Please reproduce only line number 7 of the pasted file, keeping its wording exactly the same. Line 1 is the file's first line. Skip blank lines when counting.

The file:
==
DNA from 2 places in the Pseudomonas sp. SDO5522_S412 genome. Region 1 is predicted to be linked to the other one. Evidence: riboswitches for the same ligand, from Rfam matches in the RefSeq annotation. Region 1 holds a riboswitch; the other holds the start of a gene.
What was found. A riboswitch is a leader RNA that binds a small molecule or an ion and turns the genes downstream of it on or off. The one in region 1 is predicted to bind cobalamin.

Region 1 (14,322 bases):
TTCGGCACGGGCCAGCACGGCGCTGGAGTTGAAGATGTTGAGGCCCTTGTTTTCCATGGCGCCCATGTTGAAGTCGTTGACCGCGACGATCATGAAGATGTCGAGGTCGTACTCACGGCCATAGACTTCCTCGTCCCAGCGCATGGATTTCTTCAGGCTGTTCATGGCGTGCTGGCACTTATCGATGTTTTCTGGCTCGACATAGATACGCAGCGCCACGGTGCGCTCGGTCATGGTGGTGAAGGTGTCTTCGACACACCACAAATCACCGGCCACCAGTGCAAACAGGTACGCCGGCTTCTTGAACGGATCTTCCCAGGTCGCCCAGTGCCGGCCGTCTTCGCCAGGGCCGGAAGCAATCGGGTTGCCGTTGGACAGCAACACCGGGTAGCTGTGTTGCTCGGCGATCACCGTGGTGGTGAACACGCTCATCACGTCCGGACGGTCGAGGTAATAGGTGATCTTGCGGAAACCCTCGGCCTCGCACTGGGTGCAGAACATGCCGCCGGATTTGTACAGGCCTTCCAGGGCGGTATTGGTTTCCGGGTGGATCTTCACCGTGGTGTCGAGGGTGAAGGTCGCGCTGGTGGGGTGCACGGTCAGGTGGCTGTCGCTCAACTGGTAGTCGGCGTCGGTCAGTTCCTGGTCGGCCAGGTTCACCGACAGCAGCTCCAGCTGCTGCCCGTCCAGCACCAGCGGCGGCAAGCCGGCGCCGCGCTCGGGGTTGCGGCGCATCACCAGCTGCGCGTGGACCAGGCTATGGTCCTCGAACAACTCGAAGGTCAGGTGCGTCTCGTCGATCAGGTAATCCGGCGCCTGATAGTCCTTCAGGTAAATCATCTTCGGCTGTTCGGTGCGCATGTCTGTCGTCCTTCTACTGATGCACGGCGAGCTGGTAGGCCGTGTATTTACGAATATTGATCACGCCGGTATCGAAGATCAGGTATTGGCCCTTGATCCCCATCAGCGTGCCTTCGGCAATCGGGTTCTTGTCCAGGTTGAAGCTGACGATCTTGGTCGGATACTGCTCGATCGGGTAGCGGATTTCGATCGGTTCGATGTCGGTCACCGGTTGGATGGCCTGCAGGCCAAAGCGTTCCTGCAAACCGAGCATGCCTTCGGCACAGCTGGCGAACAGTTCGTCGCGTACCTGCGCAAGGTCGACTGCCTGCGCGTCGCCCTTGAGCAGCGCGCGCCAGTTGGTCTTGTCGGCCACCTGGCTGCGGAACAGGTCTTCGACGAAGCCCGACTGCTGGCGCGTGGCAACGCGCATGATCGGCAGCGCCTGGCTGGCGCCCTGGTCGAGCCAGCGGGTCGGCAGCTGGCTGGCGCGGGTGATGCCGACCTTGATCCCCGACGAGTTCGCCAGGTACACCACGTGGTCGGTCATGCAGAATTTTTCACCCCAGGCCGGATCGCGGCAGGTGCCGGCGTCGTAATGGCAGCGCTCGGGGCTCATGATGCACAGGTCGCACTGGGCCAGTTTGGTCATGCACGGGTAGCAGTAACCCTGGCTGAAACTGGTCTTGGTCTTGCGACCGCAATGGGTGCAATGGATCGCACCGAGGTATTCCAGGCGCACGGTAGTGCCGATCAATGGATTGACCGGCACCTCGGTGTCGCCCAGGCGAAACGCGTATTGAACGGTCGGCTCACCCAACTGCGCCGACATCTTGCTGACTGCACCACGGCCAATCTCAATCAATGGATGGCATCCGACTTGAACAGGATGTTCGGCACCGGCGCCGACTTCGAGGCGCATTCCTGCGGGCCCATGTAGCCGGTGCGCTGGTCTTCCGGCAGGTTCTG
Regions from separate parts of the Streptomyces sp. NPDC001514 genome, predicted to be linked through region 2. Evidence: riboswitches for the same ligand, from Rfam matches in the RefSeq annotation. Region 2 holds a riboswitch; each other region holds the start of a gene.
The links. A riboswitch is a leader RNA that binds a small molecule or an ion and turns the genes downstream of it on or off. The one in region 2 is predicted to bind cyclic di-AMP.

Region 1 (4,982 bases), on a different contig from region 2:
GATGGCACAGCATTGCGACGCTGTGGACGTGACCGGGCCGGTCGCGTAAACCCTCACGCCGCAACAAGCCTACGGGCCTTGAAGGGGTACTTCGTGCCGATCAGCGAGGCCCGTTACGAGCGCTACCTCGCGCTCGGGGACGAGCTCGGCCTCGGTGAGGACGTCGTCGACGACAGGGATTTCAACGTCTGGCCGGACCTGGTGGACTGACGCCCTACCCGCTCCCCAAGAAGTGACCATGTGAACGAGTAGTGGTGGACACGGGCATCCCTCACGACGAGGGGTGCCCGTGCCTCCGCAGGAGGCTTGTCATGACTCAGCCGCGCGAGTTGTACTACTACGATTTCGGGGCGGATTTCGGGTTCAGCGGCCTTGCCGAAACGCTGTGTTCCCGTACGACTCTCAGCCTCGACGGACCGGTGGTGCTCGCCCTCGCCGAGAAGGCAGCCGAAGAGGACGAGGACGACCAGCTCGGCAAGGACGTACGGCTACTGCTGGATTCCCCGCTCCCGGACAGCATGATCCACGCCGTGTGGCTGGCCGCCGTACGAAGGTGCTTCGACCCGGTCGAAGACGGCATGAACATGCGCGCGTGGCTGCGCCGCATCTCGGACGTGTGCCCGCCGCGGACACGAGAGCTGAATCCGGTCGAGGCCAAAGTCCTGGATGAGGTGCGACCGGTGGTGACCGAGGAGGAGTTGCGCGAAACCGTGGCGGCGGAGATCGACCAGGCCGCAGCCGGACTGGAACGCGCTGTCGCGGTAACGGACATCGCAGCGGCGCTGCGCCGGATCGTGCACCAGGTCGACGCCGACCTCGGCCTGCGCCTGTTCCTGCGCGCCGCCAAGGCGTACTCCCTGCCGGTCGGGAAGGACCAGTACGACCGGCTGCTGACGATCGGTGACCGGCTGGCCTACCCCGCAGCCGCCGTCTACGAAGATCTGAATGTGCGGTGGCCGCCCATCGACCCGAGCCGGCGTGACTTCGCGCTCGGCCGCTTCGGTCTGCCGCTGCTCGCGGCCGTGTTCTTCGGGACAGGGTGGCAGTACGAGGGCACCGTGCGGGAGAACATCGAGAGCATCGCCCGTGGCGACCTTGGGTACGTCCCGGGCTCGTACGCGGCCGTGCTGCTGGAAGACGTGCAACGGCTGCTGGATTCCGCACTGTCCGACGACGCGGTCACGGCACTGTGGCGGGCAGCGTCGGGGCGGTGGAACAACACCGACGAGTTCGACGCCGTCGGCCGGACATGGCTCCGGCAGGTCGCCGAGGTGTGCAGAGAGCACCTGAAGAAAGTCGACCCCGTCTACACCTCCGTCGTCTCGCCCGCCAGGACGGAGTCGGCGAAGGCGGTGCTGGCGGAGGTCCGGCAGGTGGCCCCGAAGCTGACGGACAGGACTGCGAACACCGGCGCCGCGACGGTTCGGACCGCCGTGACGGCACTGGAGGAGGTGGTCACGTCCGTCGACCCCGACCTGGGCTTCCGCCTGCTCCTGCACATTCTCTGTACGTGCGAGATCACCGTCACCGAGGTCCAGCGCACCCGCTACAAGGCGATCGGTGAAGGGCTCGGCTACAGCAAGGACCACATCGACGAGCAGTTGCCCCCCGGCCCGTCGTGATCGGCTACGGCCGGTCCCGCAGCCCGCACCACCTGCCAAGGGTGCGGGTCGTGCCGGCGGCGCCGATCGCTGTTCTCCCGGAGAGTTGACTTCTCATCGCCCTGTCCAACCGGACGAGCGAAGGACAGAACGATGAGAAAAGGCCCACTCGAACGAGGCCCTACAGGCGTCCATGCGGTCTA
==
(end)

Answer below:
Region 1 (4,982 bases), on a different contig from region 2: